Solar Thermal Energy



Why Solar and Solar Thermal Energy Production are Ideal Renewable Energy Options  in Iraq

 Dr. Raghad Ali Mejeed

November 26, 2016



Solar Thermal Energy


The 233 petawatts of sunlight reaching the Earth’s surface are plentiful compared to the 24 terawatts of  average power consumed by humans each year. Within 7 hours, the world’s deserts receive more energy from the sun than humankind consumes within a year. (Dr. Gerhard Knies). Additionally, solar electricity generation  has the highest power density among renewable energies, at a global mean of 281 W/m sq. Iraq’s deserts alone generate a power density of 270-290 W/m sq, reaching a peak power density of 2,310 kwh/m sq/year in Iraq’s Western desert, according to NASA.

Solar Thermal Technology’s Suitability for Iraq

All types of concentrated solar power (CSP) plants, using solar thermal technology, are suitable for Iraq. In our review of this topic, we will concentrate on five forms of solar thermal technology and their applications in Iraq: parabolic trough design, solar thermal power towers, Dish Stirling systems, solar updraft towers, and photovoltaic (PV) technology..

  1.  Parabolic Trough Designs  

 Parabolic trough power plants are the most successful and cost effective CSP systems at present. They use a curved mirrored trough which reflects the direct sunlight onto a hollow tube running the length of the trough at its focal point. The whole trough tilts through the course of the day so that direct sunlight remains focused on the hollow tube for as long as the sun shines. A fluid, normally thermal oil, passes through the tube and becomes hot. Full-scale parabolic trough systems consist of many such troughs laid out in parallel over a large area of land. A solar thermal system, called the SEGS System, using this principle, is in operation in California in the United States. Operating at 350 MW, SEGS uses oil to absorb the heat generated by

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the sunlight. The oil then passes through a heat exchanger, creating steam, which in turn runs a steam turbine.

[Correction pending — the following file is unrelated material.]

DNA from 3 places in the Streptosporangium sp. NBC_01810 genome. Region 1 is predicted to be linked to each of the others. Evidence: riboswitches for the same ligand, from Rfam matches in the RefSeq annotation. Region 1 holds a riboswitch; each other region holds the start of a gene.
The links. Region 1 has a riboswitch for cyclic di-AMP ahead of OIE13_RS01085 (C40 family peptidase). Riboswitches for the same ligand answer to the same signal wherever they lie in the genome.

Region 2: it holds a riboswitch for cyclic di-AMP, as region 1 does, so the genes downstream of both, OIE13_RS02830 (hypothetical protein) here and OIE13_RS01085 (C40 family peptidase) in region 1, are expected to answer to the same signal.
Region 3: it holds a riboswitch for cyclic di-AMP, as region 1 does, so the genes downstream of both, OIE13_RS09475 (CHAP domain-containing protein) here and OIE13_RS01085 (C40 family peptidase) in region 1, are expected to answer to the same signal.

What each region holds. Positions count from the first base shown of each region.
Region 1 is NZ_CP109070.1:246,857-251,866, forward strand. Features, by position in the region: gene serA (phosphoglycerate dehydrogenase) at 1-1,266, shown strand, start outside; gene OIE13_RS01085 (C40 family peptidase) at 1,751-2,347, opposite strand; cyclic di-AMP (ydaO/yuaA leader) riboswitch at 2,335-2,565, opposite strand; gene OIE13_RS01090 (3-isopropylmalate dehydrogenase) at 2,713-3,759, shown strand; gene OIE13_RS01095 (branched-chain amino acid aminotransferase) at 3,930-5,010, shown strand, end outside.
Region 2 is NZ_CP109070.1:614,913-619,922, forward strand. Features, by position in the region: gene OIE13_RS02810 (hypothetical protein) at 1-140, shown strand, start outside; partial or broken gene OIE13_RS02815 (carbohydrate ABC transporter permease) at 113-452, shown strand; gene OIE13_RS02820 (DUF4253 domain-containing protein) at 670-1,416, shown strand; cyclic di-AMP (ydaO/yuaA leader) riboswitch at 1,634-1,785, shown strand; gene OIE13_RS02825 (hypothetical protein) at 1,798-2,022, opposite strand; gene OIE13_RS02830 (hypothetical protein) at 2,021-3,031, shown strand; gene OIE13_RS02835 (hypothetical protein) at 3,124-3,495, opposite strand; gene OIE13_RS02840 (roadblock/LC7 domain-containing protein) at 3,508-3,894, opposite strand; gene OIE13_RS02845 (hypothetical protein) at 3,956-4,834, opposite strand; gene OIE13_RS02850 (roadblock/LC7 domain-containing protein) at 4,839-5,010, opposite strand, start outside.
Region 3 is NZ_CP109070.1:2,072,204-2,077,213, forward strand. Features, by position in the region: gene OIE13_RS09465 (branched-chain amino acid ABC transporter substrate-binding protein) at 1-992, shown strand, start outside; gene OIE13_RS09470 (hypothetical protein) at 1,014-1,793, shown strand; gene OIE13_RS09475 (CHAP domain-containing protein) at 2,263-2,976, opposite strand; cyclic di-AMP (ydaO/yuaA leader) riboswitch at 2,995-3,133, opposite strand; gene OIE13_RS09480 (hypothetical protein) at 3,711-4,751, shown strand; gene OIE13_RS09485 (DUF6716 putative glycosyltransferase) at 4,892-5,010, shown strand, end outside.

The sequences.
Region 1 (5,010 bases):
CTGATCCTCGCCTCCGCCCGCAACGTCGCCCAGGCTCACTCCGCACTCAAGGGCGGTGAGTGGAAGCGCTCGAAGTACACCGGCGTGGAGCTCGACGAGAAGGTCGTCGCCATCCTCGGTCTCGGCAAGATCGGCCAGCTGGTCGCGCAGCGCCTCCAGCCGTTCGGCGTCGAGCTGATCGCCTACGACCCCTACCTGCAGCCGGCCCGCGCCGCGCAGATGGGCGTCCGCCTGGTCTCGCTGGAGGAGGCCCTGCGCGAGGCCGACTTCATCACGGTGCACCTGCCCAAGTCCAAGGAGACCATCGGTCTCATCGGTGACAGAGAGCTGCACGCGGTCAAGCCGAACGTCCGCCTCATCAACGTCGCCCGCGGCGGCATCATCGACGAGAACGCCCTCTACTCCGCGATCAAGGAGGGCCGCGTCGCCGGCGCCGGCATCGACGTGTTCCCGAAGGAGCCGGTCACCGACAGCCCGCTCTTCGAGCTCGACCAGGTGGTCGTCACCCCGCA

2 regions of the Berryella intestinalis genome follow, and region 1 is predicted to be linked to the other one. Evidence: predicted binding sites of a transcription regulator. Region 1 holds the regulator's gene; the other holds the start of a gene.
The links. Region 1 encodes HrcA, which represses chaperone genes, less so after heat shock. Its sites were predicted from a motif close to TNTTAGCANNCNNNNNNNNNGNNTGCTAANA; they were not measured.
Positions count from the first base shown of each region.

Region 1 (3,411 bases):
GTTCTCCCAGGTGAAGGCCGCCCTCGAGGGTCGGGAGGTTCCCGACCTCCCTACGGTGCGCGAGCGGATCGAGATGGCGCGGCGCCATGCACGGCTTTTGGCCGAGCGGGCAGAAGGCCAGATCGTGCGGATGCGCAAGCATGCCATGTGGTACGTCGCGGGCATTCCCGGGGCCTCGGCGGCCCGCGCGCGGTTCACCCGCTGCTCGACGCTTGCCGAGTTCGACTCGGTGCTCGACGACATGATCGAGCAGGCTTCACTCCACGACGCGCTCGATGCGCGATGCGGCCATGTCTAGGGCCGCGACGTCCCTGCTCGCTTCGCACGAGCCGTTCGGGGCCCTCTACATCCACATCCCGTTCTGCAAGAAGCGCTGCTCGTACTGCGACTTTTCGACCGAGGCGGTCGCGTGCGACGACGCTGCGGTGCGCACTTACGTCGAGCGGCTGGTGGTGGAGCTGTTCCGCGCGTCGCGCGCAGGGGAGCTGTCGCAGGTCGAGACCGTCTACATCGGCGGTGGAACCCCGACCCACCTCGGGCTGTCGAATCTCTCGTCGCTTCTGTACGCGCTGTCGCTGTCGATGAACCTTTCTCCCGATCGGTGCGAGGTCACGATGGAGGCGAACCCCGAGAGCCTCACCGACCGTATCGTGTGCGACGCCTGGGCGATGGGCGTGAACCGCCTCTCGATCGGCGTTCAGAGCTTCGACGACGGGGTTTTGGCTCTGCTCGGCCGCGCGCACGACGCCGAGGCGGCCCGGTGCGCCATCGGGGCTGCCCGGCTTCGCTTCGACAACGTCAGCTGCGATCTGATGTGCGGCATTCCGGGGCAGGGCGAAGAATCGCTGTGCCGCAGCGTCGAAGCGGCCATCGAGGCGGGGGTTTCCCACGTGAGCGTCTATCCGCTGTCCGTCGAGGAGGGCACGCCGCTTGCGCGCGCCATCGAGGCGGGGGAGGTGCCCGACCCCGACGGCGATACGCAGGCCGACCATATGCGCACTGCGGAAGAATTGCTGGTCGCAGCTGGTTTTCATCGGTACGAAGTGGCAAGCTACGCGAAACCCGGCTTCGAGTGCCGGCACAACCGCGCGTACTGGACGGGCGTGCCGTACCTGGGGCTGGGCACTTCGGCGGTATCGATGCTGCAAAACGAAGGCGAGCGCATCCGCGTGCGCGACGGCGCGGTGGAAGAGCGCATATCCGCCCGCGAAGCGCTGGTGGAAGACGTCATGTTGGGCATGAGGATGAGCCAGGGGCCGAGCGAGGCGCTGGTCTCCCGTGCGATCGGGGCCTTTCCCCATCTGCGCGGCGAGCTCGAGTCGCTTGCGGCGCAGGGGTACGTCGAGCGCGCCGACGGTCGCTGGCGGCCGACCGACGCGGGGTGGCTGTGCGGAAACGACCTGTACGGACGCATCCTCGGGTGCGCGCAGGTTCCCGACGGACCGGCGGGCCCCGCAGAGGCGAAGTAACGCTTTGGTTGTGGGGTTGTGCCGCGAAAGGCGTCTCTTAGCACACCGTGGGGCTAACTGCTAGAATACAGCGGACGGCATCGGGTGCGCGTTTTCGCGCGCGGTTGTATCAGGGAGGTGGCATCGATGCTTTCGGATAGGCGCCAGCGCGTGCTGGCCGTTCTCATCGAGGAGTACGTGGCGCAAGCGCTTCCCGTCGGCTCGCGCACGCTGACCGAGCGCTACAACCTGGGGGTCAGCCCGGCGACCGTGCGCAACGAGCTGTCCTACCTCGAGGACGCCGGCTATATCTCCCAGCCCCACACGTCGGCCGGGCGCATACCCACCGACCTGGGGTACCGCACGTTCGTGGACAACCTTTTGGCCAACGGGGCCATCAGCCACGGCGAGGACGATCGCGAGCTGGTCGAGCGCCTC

2.   Solar Thermal Power Tower 

r power tower consists of a long field of sun-tracking mirrors, called heliostats, which focus solar energy on a receiver located atop a tall central tower. The sun’s rays are reflected off of the heliostats and concentrated on one point on the tower’s receiver. This enormous amount of energy produces temperatures of approximately 550 degrees Celsius to 1500 degrees Celsius. The gained thermal energy can be used for heating molten salt, which stores the energy for later use. This stored energy is used to heat water and turn it to steam. The steam is then used to move turbines to generate electricity. Through this process, thermal energy is converted into electricity. This technology can produce up to 200 MW depending on the capacity of the hot storage tank and the amount of molten salt used. Examples of solar thermal power towers can be found in Arizona, USA..

  3.   Dish Stirling System      

Dish Stirling systems use a mirror array formed into the shape of a dish to focus the sun’s rays onto a receiver that is mounted on each individual dish. The receiver transmits the energy to a generator, typically a Stirling engine. Solar dish/engine systems convert the sun into electricity at very high net solar-to-electric conversion efficiencies, which can reach up to 30%. This is significantly higher than any other solar technology. A dish Stirling system can operate as stand-alone units in remote locations or can be linked together in groups to provide utility-scale power. Because of the high concentration ratios achievable with parabolic dishes and the small size of the receiver, solar dishes are efficient at collecting solar energy at very high temperatures. Each unit can produce 25KW of energy.

  4.Solar Updraft Tower As Developed by the Australian Company Enviromission

In this iteration of solar tower power, the sun's radiation is used to heat a large body of air inside a green¬house like structure around the base of a chimney-like tower. Following the laws of physics, (the adage that “hot air rises”) the heated air moves as a hot wind through large turbines at the tower’s base, generating electricity.

5.Photovoltaic (PV) Technology   

Photovoltaic (PV) modules or panels, also known as solar panels, have already proven successful in Iraq. Iraq produces hundreds of megawatts of electricity via PV technology for use in private homes, schools, universities, hospitals, and in the low range of 5KW — 50KW for street lamps. In fact, most street lighting in Baghdad and other Iraqi cities is supplied via PV solar power and many hospitals now have reliable sources of electricity thanks to this technology. Beyond this, Iraq uses PV systems to power water treatment and  purification systems. PV technology is the ideal solution for the production of electricity in remote locations though out Iraq. An example of its potential is the 10 MW PV solar power plants in Masdar city, Abu Dhabi.



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